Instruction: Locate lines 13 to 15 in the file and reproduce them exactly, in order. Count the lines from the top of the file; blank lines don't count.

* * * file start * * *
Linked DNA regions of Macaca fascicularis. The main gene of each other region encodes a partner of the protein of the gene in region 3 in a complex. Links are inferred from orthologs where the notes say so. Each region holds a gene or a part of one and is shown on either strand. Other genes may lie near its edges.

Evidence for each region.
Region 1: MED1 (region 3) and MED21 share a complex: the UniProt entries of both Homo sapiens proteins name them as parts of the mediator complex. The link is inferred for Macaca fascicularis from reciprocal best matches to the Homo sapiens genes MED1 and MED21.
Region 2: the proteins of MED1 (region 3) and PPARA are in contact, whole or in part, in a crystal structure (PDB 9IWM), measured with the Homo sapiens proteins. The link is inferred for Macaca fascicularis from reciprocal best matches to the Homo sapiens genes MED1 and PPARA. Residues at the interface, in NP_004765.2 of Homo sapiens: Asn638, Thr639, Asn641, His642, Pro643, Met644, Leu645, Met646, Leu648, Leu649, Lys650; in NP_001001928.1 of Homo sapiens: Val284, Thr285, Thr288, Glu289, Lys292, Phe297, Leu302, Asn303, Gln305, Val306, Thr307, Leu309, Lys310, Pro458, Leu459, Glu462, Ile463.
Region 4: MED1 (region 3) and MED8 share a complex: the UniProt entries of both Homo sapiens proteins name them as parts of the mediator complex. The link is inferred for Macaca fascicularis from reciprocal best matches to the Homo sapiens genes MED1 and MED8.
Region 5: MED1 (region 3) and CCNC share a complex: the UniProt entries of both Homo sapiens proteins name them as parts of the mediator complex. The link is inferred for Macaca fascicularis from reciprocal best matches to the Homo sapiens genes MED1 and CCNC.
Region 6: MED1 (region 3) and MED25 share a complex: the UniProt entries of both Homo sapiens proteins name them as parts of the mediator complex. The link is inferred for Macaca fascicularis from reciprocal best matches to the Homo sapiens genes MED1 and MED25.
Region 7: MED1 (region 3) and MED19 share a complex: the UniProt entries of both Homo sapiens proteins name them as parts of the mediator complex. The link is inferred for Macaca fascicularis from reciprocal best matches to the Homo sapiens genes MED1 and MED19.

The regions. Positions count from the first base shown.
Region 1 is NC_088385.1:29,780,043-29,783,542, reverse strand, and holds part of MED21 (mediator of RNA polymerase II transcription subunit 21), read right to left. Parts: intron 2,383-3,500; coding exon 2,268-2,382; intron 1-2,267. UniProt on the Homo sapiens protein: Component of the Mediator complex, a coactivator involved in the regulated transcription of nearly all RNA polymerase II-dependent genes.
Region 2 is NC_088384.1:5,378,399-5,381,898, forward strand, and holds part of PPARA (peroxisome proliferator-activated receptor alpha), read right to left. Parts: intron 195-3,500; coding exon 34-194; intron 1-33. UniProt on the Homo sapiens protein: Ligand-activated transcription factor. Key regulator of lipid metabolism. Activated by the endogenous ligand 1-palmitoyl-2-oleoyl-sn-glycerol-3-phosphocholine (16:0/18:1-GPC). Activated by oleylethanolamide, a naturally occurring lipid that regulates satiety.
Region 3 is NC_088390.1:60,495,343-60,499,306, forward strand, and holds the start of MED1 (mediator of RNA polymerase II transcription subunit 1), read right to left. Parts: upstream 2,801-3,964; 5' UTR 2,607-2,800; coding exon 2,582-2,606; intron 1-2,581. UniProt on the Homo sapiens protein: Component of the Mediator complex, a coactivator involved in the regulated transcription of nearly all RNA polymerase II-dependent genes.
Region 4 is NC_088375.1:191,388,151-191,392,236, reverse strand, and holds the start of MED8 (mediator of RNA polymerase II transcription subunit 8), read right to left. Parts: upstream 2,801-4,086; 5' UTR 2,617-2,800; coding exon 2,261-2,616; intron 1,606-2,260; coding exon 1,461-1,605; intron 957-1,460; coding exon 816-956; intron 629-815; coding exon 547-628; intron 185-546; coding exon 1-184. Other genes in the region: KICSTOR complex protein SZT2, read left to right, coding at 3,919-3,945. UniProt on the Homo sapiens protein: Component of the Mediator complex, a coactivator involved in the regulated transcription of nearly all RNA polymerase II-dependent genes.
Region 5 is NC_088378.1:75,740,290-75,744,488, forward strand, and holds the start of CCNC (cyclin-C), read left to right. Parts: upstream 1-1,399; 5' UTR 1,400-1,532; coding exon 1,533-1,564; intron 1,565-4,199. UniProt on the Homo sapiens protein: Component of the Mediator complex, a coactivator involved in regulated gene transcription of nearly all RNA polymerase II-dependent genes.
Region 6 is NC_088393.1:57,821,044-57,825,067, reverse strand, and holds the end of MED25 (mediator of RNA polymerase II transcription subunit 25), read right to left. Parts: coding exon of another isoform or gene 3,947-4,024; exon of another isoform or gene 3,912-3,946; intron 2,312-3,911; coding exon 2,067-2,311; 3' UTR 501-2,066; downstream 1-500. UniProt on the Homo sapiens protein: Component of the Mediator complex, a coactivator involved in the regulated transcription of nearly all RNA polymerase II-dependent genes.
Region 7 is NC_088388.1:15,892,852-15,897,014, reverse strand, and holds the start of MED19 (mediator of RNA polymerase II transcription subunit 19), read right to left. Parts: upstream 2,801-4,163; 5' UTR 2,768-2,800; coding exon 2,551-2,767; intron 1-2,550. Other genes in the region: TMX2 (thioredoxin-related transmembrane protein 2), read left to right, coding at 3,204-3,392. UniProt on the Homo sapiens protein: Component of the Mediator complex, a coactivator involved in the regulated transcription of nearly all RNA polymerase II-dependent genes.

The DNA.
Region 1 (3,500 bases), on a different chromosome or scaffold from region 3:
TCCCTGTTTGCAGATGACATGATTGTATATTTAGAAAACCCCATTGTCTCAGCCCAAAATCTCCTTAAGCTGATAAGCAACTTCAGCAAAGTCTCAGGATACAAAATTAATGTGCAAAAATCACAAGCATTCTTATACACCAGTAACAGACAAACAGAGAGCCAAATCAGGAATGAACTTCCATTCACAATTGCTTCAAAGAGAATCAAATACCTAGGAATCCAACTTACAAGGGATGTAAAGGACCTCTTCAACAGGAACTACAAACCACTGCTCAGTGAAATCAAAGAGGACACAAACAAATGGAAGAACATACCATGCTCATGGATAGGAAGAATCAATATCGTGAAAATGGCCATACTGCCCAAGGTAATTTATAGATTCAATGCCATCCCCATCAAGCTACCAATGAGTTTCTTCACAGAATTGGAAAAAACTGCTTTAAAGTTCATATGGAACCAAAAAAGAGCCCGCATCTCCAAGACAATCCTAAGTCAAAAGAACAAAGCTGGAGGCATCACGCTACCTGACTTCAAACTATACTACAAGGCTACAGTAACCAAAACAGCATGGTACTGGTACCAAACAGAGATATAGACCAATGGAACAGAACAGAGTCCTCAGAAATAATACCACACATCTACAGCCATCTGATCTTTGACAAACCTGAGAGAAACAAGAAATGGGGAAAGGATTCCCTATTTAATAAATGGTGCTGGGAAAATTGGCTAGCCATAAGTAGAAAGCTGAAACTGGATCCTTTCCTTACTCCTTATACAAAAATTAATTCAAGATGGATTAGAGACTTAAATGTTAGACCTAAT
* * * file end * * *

Region 4 is NC_088375.1:191,388,151-191,392,236, reverse strand, and holds the start of MED8 (mediator of RNA polymerase II transcription subunit 8), read right to left. Parts: upstream 2,801-4,086; 5' UTR 2,617-2,800; coding exon 2,261-2,616; intron 1,606-2,260; coding exon 1,461-1,605; intron 957-1,460; coding exon 816-956; intron 629-815; coding exon 547-628; intron 185-546; coding exon 1-184. Other genes in the region: KICSTOR complex protein SZT2, read left to right, coding at 3,919-3,945. UniProt on the Homo sapiens protein: Component of the Mediator complex, a coactivator involved in the regulated transcription of nearly all RNA polymerase II-dependent genes.
Region 5 is NC_088378.1:75,740,290-75,744,488, forward strand, and holds the start of CCNC (cyclin-C), read left to right. Parts: upstream 1-1,399; 5' UTR 1,400-1,532; coding exon 1,533-1,564; intron 1,565-4,199. UniProt on the Homo sapiens protein: Component of the Mediator complex, a coactivator involved in regulated gene transcription of nearly all RNA polymerase II-dependent genes.
Region 6 is NC_088393.1:57,821,044-57,825,067, reverse strand, and holds the end of MED25 (mediator of RNA polymerase II transcription subunit 25), read right to left. Parts: coding exon of another isoform or gene 3,947-4,024; exon of another isoform or gene 3,912-3,946; intron 2,312-3,911; coding exon 2,067-2,311; 3' UTR 501-2,066; downstream 1-500. UniProt on the Homo sapiens protein: Component of the Mediator complex, a coactivator involved in the regulated transcription of nearly all RNA polymerase II-dependent genes.